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  1. Should the Data Access Layer (DAL) and Business Logic Layer (BLL) be exposed through interfaces or through abstract base classes?
  2. When should we choose abstract classes instead of interfaces and when interfaces instead of abstract classes?
  3. Is one benefit of using abstract base classes that if external party decides to extend/customize the functionality ( of a particular layer) using the base abstract class, then lots of methods exposed by that particular layer would already be implemented in a base abstract class, while with interfaces one would need to implement all the public methods exposed by a particular layer?
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Possible duplicate: stackoverflow.com/questions/1231985/… –  Mark Seemann Dec 8 '09 at 20:18

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up vote 1 down vote accepted

The primary difference is that classes can only inherit from a cingle class, while you can implement many interfaces.

There is a good discussion of the pros and cons here.

1) Typically, these are concrete classes - they may use interfaces/abstract classes to form a consistent framework (a BusinessBase class, a BusinessCommand class, etc), but I'm not sure what you are getting at.

2) Typically use an abstract class when you want to inherit some implementation. Typically an interface when you don't want to restrict the application classes from inheriting from other things.

3) Yes, that's the main benefit, but there are drawbacks due to the single inheritance model.

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1) ROUX - "...but I'm not sure what you are getting at." Let’s assume DAL layer exposes 10 methods, which should be called by BLL when trying to communicate with DAL –-> what I meant to ask is whether it is better that these 10 methods were defined by DAL’s base abstract class or by interface? –  carewithl Dec 8 '09 at 21:44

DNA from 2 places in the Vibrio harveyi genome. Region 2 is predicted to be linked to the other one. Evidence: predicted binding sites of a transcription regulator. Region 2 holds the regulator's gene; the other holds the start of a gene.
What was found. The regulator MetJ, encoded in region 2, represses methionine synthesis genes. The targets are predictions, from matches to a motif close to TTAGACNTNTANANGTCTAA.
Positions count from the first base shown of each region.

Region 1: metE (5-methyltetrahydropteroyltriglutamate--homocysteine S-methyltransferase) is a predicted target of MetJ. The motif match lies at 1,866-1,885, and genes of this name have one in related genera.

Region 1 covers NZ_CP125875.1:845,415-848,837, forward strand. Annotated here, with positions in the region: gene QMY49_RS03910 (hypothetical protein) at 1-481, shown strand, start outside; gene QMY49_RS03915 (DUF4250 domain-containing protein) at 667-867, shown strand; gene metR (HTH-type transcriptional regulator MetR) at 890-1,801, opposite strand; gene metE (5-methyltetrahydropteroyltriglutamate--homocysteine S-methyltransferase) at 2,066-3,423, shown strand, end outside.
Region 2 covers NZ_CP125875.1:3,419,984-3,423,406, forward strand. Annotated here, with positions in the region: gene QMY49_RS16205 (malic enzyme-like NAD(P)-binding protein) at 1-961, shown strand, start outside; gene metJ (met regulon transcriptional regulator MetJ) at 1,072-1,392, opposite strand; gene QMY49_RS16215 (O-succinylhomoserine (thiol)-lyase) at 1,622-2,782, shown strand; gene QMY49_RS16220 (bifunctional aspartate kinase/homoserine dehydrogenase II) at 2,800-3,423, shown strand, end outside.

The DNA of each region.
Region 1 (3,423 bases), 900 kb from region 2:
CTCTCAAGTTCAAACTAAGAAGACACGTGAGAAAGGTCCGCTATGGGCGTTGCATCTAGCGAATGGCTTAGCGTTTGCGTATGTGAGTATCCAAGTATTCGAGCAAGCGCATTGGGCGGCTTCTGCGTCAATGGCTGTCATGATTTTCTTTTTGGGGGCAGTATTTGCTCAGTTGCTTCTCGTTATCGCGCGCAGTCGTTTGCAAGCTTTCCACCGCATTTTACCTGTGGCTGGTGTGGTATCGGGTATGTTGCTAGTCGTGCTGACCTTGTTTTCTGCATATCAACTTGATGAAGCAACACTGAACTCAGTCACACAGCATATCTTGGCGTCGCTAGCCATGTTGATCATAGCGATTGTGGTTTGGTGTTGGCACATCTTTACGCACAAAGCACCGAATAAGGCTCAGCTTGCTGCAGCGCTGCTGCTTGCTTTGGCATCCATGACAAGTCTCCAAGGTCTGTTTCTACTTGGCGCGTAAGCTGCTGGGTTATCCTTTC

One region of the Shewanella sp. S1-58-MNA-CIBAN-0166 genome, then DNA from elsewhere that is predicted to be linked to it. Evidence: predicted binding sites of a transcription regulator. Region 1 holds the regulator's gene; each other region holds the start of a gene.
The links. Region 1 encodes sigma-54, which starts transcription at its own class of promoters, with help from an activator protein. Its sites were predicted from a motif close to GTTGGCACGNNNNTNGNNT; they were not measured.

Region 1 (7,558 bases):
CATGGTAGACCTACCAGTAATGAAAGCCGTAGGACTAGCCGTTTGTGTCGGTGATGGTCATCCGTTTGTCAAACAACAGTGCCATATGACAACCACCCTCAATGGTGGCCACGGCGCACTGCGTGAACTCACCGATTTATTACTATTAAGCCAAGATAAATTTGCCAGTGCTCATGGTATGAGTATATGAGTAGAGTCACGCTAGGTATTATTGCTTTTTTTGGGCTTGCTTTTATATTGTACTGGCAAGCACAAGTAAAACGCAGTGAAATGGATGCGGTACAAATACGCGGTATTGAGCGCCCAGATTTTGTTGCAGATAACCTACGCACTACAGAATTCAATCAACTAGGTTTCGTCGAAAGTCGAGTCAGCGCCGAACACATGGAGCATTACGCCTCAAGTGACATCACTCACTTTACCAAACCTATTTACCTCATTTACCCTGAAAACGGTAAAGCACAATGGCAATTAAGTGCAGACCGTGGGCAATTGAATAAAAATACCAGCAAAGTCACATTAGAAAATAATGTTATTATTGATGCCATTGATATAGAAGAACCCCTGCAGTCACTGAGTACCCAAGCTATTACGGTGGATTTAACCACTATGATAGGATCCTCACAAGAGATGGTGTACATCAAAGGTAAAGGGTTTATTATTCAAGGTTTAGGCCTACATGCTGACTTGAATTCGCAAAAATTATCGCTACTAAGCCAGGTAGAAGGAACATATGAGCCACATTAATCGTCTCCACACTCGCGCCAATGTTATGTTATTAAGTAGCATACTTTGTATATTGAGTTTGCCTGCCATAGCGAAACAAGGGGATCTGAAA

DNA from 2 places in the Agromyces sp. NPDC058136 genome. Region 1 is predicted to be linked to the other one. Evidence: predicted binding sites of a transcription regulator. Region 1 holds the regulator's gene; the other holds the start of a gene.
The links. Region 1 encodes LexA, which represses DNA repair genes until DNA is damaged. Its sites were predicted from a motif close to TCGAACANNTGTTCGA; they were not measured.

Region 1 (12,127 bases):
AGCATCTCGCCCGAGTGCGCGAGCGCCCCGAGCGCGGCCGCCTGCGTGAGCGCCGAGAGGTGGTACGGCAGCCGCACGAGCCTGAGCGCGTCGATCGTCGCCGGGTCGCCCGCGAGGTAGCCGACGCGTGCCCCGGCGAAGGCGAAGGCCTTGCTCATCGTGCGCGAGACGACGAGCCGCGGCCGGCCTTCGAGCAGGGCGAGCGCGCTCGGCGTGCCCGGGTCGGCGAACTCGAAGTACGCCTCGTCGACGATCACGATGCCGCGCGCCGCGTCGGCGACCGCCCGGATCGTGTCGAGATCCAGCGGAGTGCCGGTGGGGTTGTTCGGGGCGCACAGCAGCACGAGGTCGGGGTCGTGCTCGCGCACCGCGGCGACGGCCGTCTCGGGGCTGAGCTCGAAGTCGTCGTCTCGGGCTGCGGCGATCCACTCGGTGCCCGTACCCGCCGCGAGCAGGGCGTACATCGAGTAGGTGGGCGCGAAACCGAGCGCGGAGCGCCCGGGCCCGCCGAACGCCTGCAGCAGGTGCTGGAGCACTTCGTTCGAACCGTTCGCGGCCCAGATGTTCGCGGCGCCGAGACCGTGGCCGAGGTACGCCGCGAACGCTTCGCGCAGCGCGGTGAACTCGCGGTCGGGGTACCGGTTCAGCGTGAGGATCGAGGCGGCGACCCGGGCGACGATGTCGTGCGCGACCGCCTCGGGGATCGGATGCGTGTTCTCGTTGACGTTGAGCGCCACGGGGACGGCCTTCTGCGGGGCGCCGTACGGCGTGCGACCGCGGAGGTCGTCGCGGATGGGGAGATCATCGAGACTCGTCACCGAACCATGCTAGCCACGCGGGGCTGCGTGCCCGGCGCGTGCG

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Typically for BLL, you have base classes you inherit from but they may not always be abstract. For DAL, typically I have some standardized interfaces. –  Cade Roux Dec 8 '09 at 22:06
    
If I may also ask this - I realize the links you provided are about Interfaces vs Abstract classes, but I thought that in the context of layers, we should decide based on somewhat different arguments and not those mentioned in the links you've provided?! –  carewithl Dec 10 '09 at 0:05
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Layering is a logical separation of the system which has to provide some kind of decoupling benefit - having a consistent interface or base class helps, but it is not required - you could simply use a different class and modify until the compiler errors disappeared ;-). Interfaces and abstract classes help facilitate that, but they are simply an implementation tool provided by the language - they help define the interface contract, but that is really only the first step - they can't often go far enough to enforce every behavior you expect/need. –  Cade Roux Dec 10 '09 at 0:43
    
I really appreciate your help –  carewithl Dec 10 '09 at 16:33

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